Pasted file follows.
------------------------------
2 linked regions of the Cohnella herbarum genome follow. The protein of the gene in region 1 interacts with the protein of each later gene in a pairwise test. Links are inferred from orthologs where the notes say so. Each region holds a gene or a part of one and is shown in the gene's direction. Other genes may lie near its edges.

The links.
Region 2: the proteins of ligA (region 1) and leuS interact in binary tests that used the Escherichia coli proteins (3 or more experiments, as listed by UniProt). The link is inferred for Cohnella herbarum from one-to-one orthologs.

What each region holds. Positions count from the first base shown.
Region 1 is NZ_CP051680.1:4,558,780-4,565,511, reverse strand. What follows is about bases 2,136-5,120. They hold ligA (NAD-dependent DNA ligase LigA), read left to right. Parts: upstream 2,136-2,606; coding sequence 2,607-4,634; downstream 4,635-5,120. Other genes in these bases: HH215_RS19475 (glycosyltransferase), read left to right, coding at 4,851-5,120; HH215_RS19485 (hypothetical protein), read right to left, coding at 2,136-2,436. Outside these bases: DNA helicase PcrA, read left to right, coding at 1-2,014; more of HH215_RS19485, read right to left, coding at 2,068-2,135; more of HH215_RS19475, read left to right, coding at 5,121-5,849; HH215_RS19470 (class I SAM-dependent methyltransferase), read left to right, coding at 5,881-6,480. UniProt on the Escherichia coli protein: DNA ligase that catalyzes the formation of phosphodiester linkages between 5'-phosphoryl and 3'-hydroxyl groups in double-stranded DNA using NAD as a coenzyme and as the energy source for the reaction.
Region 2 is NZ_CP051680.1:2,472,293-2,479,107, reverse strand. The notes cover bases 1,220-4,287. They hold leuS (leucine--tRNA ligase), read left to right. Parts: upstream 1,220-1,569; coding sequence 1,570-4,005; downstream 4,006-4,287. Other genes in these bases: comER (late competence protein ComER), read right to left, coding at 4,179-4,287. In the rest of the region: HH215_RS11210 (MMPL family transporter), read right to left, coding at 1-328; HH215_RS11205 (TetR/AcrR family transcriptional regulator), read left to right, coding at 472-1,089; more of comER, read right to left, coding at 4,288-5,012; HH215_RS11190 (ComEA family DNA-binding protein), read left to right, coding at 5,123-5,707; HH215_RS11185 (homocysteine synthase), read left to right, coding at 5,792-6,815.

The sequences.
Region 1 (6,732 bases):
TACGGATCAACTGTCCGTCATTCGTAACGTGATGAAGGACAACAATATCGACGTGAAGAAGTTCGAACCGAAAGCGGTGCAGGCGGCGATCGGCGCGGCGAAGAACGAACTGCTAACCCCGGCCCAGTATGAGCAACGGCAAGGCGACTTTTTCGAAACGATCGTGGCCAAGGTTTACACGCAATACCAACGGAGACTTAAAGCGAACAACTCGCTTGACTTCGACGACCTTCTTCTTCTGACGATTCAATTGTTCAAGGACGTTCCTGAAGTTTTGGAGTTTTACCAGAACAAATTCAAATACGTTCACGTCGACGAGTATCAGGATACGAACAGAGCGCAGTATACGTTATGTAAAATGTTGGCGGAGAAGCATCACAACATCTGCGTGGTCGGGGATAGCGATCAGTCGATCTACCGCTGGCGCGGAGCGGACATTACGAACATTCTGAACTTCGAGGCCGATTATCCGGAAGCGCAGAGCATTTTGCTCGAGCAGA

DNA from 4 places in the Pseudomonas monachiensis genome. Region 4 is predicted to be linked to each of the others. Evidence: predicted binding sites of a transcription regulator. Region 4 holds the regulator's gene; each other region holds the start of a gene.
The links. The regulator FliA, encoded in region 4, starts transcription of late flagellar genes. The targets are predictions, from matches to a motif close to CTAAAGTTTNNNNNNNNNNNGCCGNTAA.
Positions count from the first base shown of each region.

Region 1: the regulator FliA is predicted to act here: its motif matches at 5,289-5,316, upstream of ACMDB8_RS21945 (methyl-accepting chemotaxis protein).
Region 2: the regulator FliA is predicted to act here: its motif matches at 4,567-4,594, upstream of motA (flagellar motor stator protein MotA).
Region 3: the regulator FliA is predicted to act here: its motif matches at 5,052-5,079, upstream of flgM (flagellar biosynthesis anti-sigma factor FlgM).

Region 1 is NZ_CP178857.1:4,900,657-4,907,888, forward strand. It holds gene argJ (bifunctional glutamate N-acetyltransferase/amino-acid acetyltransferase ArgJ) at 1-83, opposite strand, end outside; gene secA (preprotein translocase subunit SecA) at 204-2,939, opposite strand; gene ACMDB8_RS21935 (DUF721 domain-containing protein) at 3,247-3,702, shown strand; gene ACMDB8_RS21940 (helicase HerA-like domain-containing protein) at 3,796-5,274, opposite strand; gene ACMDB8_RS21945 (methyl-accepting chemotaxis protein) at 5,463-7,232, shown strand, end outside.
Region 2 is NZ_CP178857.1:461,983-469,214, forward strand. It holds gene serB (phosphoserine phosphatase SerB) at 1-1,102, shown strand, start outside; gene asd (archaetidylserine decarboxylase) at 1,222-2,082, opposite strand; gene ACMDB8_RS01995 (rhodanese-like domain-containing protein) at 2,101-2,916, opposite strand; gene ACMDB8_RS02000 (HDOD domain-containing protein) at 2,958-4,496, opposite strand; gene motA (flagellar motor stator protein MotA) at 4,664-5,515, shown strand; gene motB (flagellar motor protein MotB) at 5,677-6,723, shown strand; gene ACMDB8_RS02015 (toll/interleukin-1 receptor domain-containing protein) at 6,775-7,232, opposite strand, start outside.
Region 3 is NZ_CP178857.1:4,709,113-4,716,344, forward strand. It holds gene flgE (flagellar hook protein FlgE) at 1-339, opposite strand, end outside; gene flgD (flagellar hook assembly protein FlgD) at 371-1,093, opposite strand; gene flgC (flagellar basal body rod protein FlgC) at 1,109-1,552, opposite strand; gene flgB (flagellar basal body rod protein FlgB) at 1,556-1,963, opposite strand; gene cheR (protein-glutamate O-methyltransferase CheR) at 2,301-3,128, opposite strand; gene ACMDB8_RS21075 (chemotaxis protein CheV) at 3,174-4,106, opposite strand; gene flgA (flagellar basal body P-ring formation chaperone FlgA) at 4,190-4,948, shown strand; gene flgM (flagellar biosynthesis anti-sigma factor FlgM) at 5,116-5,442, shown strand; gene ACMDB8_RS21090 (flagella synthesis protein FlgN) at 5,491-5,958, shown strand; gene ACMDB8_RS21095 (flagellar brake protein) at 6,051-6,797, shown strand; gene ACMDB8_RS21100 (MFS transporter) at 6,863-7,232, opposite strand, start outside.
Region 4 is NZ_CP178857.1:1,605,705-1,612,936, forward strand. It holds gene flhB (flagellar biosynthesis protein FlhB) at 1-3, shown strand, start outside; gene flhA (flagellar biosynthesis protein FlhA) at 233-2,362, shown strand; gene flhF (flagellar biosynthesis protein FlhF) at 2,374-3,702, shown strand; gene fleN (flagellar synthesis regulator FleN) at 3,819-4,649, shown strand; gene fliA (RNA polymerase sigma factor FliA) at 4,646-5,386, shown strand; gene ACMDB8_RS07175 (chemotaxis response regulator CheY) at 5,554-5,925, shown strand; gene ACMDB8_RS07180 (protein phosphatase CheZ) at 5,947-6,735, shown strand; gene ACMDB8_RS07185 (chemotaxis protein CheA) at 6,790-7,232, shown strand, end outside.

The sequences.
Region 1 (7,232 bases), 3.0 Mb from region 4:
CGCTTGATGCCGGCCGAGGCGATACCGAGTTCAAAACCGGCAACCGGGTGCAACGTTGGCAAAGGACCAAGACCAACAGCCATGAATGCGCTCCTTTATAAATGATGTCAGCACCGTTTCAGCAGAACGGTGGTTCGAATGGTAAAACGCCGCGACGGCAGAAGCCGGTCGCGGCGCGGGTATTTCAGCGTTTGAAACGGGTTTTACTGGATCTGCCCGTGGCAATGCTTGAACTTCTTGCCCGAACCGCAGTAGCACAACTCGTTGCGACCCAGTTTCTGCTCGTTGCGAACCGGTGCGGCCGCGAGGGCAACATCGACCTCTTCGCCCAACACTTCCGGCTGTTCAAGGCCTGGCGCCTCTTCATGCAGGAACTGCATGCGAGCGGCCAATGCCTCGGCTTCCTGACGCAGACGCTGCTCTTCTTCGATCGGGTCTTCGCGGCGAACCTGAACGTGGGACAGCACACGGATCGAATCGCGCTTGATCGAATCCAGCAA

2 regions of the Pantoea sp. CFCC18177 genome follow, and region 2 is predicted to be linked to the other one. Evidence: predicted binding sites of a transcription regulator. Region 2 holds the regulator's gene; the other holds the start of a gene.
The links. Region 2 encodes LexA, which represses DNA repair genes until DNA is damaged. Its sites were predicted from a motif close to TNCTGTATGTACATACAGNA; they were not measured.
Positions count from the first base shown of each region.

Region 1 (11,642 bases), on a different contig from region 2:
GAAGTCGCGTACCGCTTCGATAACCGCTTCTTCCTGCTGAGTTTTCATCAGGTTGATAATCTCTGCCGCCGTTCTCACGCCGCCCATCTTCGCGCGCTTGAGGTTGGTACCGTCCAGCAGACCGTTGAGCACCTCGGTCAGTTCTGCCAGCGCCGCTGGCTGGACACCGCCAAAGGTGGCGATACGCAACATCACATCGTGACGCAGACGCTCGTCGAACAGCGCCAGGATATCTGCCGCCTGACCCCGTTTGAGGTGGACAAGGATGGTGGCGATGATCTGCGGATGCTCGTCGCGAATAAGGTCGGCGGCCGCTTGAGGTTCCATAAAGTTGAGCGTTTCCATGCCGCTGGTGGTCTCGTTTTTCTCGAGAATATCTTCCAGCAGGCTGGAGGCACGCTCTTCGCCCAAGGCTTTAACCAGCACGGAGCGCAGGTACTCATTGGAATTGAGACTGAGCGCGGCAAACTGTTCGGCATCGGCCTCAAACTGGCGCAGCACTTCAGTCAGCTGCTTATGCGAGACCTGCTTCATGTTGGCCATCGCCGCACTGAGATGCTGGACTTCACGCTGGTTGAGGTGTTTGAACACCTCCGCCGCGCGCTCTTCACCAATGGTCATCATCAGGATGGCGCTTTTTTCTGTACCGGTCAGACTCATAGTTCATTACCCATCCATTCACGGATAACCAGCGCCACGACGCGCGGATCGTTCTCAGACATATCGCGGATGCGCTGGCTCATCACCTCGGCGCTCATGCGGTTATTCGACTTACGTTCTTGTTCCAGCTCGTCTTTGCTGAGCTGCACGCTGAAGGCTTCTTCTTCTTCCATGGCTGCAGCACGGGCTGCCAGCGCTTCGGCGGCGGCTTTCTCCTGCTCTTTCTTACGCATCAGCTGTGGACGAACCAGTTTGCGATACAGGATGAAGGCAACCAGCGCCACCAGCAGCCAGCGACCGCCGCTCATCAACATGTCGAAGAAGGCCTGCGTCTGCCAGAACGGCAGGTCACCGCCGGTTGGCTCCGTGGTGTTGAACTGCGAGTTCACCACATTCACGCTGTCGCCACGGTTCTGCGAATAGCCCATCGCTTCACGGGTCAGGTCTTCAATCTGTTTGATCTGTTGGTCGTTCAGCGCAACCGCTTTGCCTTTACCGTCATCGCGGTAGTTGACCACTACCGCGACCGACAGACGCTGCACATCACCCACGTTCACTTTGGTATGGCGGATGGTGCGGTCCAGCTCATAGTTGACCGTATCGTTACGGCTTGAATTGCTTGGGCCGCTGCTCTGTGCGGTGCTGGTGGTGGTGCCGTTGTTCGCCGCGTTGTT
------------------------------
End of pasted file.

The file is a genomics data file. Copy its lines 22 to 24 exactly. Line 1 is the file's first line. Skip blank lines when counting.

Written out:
CGCTTGATGCCGGCCGAGGCGATACCGAGTTCAAAACCGGCAACCGGGTGCAACGTTGGCAAAGGACCAAGACCAACAGCCATGAATGCGCTCCTTTATAAATGATGTCAGCACCGTTTCAGCAGAACGGTGGTTCGAATGGTAAAACGCCGCGACGGCAGAAGCCGGTCGCGGCGCGGGTATTTCAGCGTTTGAAACGGGTTTTACTGGATCTGCCCGTGGCAATGCTTGAACTTCTTGCCCGAACCGCAGTAGCACAACTCGTTGCGACCCAGTTTCTGCTCGTTGCGAACCGGTGCGGCCGCGAGGGCAACATCGACCTCTTCGCCCAACACTTCCGGCTGTTCAAGGCCTGGCGCCTCTTCATGCAGGAACTGCATGCGAGCGGCCAATGCCTCGGCTTCCTGACGCAGACGCTGCTCTTCTTCGATCGGGTCTTCGCGGCGAACCTGAACGTGGGACAGCACACGGATCGAATCGCGCTTGATCGAATCCAGCAA

2 regions of the Pantoea sp. CFCC18177 genome follow, and region 2 is predicted to be linked to the other one. Evidence: predicted binding sites of a transcription regulator. Region 2 holds the regulator's gene; the other holds the start of a gene.
The links. Region 2 encodes LexA, which represses DNA repair genes until DNA is damaged. Its sites were predicted from a motif close to TNCTGTATGTACATACAGNA; they were not measured.